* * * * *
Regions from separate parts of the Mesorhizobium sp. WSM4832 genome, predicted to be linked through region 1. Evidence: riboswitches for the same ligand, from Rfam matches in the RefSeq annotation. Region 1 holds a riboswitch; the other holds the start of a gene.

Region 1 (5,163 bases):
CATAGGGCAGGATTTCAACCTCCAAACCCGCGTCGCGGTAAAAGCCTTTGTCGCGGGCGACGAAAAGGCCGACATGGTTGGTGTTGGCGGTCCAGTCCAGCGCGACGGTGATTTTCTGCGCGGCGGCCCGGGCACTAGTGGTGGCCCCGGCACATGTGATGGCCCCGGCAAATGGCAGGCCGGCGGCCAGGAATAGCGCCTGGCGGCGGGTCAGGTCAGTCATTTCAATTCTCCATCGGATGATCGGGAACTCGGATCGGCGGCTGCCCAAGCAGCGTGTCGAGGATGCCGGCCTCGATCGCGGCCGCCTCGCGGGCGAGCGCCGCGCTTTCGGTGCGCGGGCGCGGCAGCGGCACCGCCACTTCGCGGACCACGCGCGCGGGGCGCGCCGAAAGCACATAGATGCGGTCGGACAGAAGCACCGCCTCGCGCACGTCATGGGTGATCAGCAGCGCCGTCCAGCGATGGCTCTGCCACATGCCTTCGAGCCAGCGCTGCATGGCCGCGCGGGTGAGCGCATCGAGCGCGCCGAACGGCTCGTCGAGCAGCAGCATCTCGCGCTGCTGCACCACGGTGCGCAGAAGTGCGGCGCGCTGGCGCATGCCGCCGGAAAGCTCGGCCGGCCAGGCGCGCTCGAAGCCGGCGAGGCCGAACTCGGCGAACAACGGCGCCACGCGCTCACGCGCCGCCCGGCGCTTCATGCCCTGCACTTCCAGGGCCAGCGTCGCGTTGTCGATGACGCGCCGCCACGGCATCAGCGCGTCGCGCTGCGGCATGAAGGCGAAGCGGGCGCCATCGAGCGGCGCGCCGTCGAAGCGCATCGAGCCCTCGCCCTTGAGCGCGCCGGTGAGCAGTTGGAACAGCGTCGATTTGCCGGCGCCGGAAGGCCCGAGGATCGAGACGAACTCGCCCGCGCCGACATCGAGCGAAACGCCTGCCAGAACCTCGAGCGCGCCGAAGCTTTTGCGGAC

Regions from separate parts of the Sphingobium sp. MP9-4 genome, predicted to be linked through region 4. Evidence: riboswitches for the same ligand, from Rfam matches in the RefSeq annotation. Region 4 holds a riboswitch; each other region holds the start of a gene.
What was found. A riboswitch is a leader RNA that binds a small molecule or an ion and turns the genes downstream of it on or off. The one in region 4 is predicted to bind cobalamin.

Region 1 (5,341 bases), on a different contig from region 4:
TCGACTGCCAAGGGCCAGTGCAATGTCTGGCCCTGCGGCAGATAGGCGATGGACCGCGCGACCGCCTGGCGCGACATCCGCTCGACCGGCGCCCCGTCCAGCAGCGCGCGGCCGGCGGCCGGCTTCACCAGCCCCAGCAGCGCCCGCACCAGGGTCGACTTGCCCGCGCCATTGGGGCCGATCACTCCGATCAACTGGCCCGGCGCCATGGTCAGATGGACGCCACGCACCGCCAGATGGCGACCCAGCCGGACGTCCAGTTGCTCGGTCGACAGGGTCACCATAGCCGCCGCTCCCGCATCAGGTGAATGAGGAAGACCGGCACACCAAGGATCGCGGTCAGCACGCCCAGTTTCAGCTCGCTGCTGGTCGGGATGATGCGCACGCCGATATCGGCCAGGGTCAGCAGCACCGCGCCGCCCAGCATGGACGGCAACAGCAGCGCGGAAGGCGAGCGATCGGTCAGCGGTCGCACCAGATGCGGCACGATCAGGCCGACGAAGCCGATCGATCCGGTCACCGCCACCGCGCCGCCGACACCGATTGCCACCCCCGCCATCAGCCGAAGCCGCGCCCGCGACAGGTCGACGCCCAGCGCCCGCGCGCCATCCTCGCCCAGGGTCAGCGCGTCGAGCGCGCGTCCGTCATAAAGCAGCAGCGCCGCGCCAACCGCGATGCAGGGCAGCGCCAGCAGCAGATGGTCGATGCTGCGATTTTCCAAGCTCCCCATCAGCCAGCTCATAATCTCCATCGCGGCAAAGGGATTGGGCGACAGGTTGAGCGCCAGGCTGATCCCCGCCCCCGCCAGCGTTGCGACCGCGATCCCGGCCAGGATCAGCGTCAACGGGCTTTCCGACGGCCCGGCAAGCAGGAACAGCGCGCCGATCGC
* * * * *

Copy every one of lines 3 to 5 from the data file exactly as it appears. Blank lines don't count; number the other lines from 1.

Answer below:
CATAGGGCAGGATTTCAACCTCCAAACCCGCGTCGCGGTAAAAGCCTTTGTCGCGGGCGACGAAAAGGCCGACATGGTTGGTGTTGGCGGTCCAGTCCAGCGCGACGGTGATTTTCTGCGCGGCGGCCCGGGCACTAGTGGTGGCCCCGGCACATGTGATGGCCCCGGCAAATGGCAGGCCGGCGGCCAGGAATAGCGCCTGGCGGCGGGTCAGGTCAGTCATTTCAATTCTCCATCGGATGATCGGGAACTCGGATCGGCGGCTGCCCAAGCAGCGTGTCGAGGATGCCGGCCTCGATCGCGGCCGCCTCGCGGGCGAGCGCCGCGCTTTCGGTGCGCGGGCGCGGCAGCGGCACCGCCACTTCGCGGACCACGCGCGCGGGGCGCGCCGAAAGCACATAGATGCGGTCGGACAGAAGCACCGCCTCGCGCACGTCATGGGTGATCAGCAGCGCCGTCCAGCGATGGCTCTGCCACATGCCTTCGAGCCAGCGCTGCATGGCCGCGCGGGTGAGCGCATCGAGCGCGCCGAACGGCTCGTCGAGCAGCAGCATCTCGCGCTGCTGCACCACGGTGCGCAGAAGTGCGGCGCGCTGGCGCATGCCGCCGGAAAGCTCGGCCGGCCAGGCGCGCTCGAAGCCGGCGAGGCCGAACTCGGCGAACAACGGCGCCACGCGCTCACGCGCCGCCCGGCGCTTCATGCCCTGCACTTCCAGGGCCAGCGTCGCGTTGTCGATGACGCGCCGCCACGGCATCAGCGCGTCGCGCTGCGGCATGAAGGCGAAGCGGGCGCCATCGAGCGGCGCGCCGTCGAAGCGCATCGAGCCCTCGCCCTTGAGCGCGCCGGTGAGCAGTTGGAACAGCGTCGATTTGCCGGCGCCGGAAGGCCCGAGGATCGAGACGAACTCGCCCGCGCCGACATCGAGCGAAACGCCTGCCAGAACCTCGAGCGCGCCGAAGCTTTTGCGGAC

Regions from separate parts of the Sphingobium sp. MP9-4 genome, predicted to be linked through region 4. Evidence: riboswitches for the same ligand, from Rfam matches in the RefSeq annotation. Region 4 holds a riboswitch; each other region holds the start of a gene.
What was found. A riboswitch is a leader RNA that binds a small molecule or an ion and turns the genes downstream of it on or off. The one in region 4 is predicted to bind cobalamin.